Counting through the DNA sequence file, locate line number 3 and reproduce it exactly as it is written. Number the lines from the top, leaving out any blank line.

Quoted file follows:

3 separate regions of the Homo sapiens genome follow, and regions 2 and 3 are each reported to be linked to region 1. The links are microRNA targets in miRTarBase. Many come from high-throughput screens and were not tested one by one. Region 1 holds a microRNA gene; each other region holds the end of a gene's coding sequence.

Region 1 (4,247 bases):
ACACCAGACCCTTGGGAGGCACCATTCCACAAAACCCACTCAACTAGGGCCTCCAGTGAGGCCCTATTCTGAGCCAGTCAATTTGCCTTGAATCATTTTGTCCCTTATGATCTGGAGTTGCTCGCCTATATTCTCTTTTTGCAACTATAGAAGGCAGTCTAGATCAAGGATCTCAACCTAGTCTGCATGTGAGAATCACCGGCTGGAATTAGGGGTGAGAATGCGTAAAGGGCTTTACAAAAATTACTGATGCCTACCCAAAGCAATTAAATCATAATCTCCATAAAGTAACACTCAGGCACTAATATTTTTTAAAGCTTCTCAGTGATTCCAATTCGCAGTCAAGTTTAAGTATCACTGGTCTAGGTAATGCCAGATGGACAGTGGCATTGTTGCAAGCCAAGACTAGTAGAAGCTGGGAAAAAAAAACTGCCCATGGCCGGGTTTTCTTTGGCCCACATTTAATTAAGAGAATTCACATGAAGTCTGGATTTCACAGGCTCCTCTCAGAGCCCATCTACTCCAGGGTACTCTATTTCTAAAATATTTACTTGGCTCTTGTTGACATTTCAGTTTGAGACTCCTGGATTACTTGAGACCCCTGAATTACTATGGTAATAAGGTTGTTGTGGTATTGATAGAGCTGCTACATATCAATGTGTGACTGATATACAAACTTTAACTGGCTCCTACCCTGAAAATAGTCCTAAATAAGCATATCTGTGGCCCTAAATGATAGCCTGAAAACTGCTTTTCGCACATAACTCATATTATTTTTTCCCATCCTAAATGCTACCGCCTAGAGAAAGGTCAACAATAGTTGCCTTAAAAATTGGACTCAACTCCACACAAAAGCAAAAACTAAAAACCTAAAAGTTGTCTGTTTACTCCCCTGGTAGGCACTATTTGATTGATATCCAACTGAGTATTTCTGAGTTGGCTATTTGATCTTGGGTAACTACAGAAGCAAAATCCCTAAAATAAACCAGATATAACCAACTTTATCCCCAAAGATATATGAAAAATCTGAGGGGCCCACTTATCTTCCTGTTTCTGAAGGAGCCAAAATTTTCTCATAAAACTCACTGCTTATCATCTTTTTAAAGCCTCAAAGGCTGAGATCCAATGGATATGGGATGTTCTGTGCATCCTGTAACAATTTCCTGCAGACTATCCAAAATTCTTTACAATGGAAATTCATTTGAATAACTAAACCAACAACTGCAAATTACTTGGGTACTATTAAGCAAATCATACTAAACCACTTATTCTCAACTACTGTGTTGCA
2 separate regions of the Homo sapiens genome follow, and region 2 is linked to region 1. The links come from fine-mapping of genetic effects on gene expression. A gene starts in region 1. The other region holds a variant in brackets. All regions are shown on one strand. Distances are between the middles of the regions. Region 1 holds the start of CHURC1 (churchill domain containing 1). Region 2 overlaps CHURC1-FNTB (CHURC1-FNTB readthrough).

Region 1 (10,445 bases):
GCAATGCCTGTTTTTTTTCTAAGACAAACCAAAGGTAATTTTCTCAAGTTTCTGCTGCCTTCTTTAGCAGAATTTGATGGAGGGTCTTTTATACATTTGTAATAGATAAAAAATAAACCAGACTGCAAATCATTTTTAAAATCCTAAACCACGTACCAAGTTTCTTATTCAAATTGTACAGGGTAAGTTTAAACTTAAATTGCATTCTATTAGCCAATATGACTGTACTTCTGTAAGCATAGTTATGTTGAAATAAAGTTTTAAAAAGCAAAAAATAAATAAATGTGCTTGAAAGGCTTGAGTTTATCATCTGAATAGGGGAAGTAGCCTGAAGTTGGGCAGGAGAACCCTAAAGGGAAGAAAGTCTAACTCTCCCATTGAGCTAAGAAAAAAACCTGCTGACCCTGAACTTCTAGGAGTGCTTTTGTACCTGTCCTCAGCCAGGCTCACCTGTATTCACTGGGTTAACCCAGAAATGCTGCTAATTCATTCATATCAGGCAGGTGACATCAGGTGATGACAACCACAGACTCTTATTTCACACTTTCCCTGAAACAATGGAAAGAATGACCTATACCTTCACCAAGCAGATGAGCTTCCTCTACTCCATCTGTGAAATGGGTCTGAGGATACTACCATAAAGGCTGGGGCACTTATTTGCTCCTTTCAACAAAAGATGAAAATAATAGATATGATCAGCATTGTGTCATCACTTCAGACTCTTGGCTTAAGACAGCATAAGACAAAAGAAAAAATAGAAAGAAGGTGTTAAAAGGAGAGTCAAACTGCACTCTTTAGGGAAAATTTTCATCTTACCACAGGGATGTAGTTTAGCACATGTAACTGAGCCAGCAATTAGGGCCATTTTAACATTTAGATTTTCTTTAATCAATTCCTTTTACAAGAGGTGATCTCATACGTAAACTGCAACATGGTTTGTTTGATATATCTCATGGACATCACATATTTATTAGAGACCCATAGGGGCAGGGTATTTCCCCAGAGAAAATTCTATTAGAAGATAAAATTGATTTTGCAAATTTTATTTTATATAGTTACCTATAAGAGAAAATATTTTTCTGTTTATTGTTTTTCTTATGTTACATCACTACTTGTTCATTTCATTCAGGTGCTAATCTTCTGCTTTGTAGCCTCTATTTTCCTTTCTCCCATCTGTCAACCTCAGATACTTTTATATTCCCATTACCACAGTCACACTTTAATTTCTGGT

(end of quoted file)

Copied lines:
ACACCAGACCCTTGGGAGGCACCATTCCACAAAACCCACTCAACTAGGGCCTCCAGTGAGGCCCTATTCTGAGCCAGTCAATTTGCCTTGAATCATTTTGTCCCTTATGATCTGGAGTTGCTCGCCTATATTCTCTTTTTGCAACTATAGAAGGCAGTCTAGATCAAGGATCTCAACCTAGTCTGCATGTGAGAATCACCGGCTGGAATTAGGGGTGAGAATGCGTAAAGGGCTTTACAAAAATTACTGATGCCTACCCAAAGCAATTAAATCATAATCTCCATAAAGTAACACTCAGGCACTAATATTTTTTAAAGCTTCTCAGTGATTCCAATTCGCAGTCAAGTTTAAGTATCACTGGTCTAGGTAATGCCAGATGGACAGTGGCATTGTTGCAAGCCAAGACTAGTAGAAGCTGGGAAAAAAAAACTGCCCATGGCCGGGTTTTCTTTGGCCCACATTTAATTAAGAGAATTCACATGAAGTCTGGATTTCACAGGCTCCTCTCAGAGCCCATCTACTCCAGGGTACTCTATTTCTAAAATATTTACTTGGCTCTTGTTGACATTTCAGTTTGAGACTCCTGGATTACTTGAGACCCCTGAATTACTATGGTAATAAGGTTGTTGTGGTATTGATAGAGCTGCTACATATCAATGTGTGACTGATATACAAACTTTAACTGGCTCCTACCCTGAAAATAGTCCTAAATAAGCATATCTGTGGCCCTAAATGATAGCCTGAAAACTGCTTTTCGCACATAACTCATATTATTTTTTCCCATCCTAAATGCTACCGCCTAGAGAAAGGTCAACAATAGTTGCCTTAAAAATTGGACTCAACTCCACACAAAAGCAAAAACTAAAAACCTAAAAGTTGTCTGTTTACTCCCCTGGTAGGCACTATTTGATTGATATCCAACTGAGTATTTCTGAGTTGGCTATTTGATCTTGGGTAACTACAGAAGCAAAATCCCTAAAATAAACCAGATATAACCAACTTTATCCCCAAAGATATATGAAAAATCTGAGGGGCCCACTTATCTTCCTGTTTCTGAAGGAGCCAAAATTTTCTCATAAAACTCACTGCTTATCATCTTTTTAAAGCCTCAAAGGCTGAGATCCAATGGATATGGGATGTTCTGTGCATCCTGTAACAATTTCCTGCAGACTATCCAAAATTCTTTACAATGGAAATTCATTTGAATAACTAAACCAACAACTGCAAATTACTTGGGTACTATTAAGCAAATCATACTAAACCACTTATTCTCAACTACTGTGTTGCA